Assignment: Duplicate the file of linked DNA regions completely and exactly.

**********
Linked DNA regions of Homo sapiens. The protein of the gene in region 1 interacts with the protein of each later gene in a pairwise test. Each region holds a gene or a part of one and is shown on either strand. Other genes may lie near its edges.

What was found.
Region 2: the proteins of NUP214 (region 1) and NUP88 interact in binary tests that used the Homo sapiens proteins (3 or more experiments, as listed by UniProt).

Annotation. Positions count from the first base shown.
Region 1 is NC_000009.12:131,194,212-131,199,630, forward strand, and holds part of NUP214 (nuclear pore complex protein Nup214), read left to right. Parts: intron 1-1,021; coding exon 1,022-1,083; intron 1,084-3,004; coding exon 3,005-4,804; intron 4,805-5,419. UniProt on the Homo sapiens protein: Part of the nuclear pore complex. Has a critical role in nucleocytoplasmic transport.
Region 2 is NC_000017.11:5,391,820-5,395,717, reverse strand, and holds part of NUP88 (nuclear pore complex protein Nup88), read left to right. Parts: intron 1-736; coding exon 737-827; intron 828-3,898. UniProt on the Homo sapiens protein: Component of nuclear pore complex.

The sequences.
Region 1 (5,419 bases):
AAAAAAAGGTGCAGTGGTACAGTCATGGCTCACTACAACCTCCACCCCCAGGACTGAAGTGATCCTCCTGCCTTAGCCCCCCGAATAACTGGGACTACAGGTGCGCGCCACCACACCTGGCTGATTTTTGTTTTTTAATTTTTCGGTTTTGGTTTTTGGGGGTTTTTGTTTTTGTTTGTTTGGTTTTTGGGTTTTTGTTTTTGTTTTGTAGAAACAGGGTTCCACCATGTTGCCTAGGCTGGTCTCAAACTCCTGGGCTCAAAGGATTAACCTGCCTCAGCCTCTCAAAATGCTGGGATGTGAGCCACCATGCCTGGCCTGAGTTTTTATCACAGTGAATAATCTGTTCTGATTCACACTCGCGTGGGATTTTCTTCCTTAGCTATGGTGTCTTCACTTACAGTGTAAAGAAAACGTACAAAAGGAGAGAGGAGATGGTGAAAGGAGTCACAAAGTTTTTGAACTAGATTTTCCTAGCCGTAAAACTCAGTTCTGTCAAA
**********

Linked DNA regions of Homo sapiens. The protein of the gene in region 1 interacts with the protein of each later gene in a pairwise test. Each region holds a gene or a part of one and is shown on either strand. Other genes may lie near its edges.

What was found.
Region 2: the proteins of NUP214 (region 1) and NUP88 interact in binary tests that used the Homo sapiens proteins (3 or more experiments, as listed by UniProt).

Annotation. Positions count from the first base shown.
Region 1 is NC_000009.12:131,194,212-131,199,630, forward strand, and holds part of NUP214 (nuclear pore complex protein Nup214), read left to right. Parts: intron 1-1,021; coding exon 1,022-1,083; intron 1,084-3,004; coding exon 3,005-4,804; intron 4,805-5,419. UniProt on the Homo sapiens protein: Part of the nuclear pore complex. Has a critical role in nucleocytoplasmic transport.
Region 2 is NC_000017.11:5,391,820-5,395,717, reverse strand, and holds part of NUP88 (nuclear pore complex protein Nup88), read left to right. Parts: intron 1-736; coding exon 737-827; intron 828-3,898. UniProt on the Homo sapiens protein: Component of nuclear pore complex.

The sequences.
Region 1 (5,419 bases):
AAAAAAAGGTGCAGTGGTACAGTCATGGCTCACTACAACCTCCACCCCCAGGACTGAAGTGATCCTCCTGCCTTAGCCCCCCGAATAACTGGGACTACAGGTGCGCGCCACCACACCTGGCTGATTTTTGTTTTTTAATTTTTCGGTTTTGGTTTTTGGGGGTTTTTGTTTTTGTTTGTTTGGTTTTTGGGTTTTTGTTTTTGTTTTGTAGAAACAGGGTTCCACCATGTTGCCTAGGCTGGTCTCAAACTCCTGGGCTCAAAGGATTAACCTGCCTCAGCCTCTCAAAATGCTGGGATGTGAGCCACCATGCCTGGCCTGAGTTTTTATCACAGTGAATAATCTGTTCTGATTCACACTCGCGTGGGATTTTCTTCCTTAGCTATGGTGTCTTCACTTACAGTGTAAAGAAAACGTACAAAAGGAGAGAGGAGATGGTGAAAGGAGTCACAAAGTTTTTGAACTAGATTTTCCTAGCCGTAAAACTCAGTTCTGTCAAA